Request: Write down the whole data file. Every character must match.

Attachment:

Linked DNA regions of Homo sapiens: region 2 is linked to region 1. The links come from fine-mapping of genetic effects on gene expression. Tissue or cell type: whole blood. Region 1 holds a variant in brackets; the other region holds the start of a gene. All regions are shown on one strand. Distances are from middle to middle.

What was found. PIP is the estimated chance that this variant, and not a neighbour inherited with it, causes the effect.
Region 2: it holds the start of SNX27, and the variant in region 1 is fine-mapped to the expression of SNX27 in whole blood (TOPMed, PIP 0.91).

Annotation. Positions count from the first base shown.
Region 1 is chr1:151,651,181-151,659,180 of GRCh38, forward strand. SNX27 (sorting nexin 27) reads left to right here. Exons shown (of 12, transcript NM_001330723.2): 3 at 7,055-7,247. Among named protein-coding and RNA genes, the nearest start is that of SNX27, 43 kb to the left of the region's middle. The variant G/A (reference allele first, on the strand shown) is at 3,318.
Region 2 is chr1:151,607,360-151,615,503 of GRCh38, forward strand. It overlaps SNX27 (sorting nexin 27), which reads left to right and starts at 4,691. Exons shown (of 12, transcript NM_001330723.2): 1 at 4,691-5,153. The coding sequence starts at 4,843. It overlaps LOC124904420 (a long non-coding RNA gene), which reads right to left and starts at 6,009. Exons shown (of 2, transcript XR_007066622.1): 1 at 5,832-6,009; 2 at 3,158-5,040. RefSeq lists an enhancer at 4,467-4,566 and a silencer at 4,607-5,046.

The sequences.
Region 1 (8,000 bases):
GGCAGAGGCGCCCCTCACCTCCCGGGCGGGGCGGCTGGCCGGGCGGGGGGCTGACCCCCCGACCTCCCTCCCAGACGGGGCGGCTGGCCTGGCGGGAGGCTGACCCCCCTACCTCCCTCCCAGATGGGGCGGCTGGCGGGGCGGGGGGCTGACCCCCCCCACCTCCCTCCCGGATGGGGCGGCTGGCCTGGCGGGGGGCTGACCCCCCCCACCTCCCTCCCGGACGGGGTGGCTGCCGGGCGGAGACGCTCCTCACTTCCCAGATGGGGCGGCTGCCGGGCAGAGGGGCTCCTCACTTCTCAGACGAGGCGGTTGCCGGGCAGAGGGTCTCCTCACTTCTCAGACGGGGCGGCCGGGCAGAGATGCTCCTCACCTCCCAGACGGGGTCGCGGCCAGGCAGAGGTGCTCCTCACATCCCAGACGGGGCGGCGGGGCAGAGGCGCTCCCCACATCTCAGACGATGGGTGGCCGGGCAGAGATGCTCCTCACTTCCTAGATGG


Linked DNA regions of Homo sapiens: region 2 is linked to region 1. The links come from fine-mapping of genetic effects on gene expression. Tissue or cell type: whole blood. Region 1 holds a variant in brackets; the other region holds the start of a gene. All regions are shown on one strand. Distances are from middle to middle.

What was found. PIP is the estimated chance that this variant, and not a neighbour inherited with it, causes the effect.
Region 2: it holds the start of SNX27, and the variant in region 1 is fine-mapped to the expression of SNX27 in whole blood (TOPMed, PIP 0.91).

Annotation. Positions count from the first base shown.
Region 1 is chr1:151,651,181-151,659,180 of GRCh38, forward strand. SNX27 (sorting nexin 27) reads left to right here. Exons shown (of 12, transcript NM_001330723.2): 3 at 7,055-7,247. Among named protein-coding and RNA genes, the nearest start is that of SNX27, 43 kb to the left of the region's middle. The variant G/A (reference allele first, on the strand shown) is at 3,318.
Region 2 is chr1:151,607,360-151,615,503 of GRCh38, forward strand. It overlaps SNX27 (sorting nexin 27), which reads left to right and starts at 4,691. Exons shown (of 12, transcript NM_001330723.2): 1 at 4,691-5,153. The coding sequence starts at 4,843. It overlaps LOC124904420 (a long non-coding RNA gene), which reads right to left and starts at 6,009. Exons shown (of 2, transcript XR_007066622.1): 1 at 5,832-6,009; 2 at 3,158-5,040. RefSeq lists an enhancer at 4,467-4,566 and a silencer at 4,607-5,046.

The sequences.
Region 1 (8,000 bases):
GGCAGAGGCGCCCCTCACCTCCCGGGCGGGGCGGCTGGCCGGGCGGGGGGCTGACCCCCCGACCTCCCTCCCAGACGGGGCGGCTGGCCTGGCGGGAGGCTGACCCCCCTACCTCCCTCCCAGATGGGGCGGCTGGCGGGGCGGGGGGCTGACCCCCCCCACCTCCCTCCCGGATGGGGCGGCTGGCCTGGCGGGGGGCTGACCCCCCCCACCTCCCTCCCGGACGGGGTGGCTGCCGGGCGGAGACGCTCCTCACTTCCCAGATGGGGCGGCTGCCGGGCAGAGGGGCTCCTCACTTCTCAGACGAGGCGGTTGCCGGGCAGAGGGTCTCCTCACTTCTCAGACGGGGCGGCCGGGCAGAGATGCTCCTCACCTCCCAGACGGGGTCGCGGCCAGGCAGAGGTGCTCCTCACATCCCAGACGGGGCGGCGGGGCAGAGGCGCTCCCCACATCTCAGACGATGGGTGGCCGGGCAGAGATGCTCCTCACTTCCTAGATGG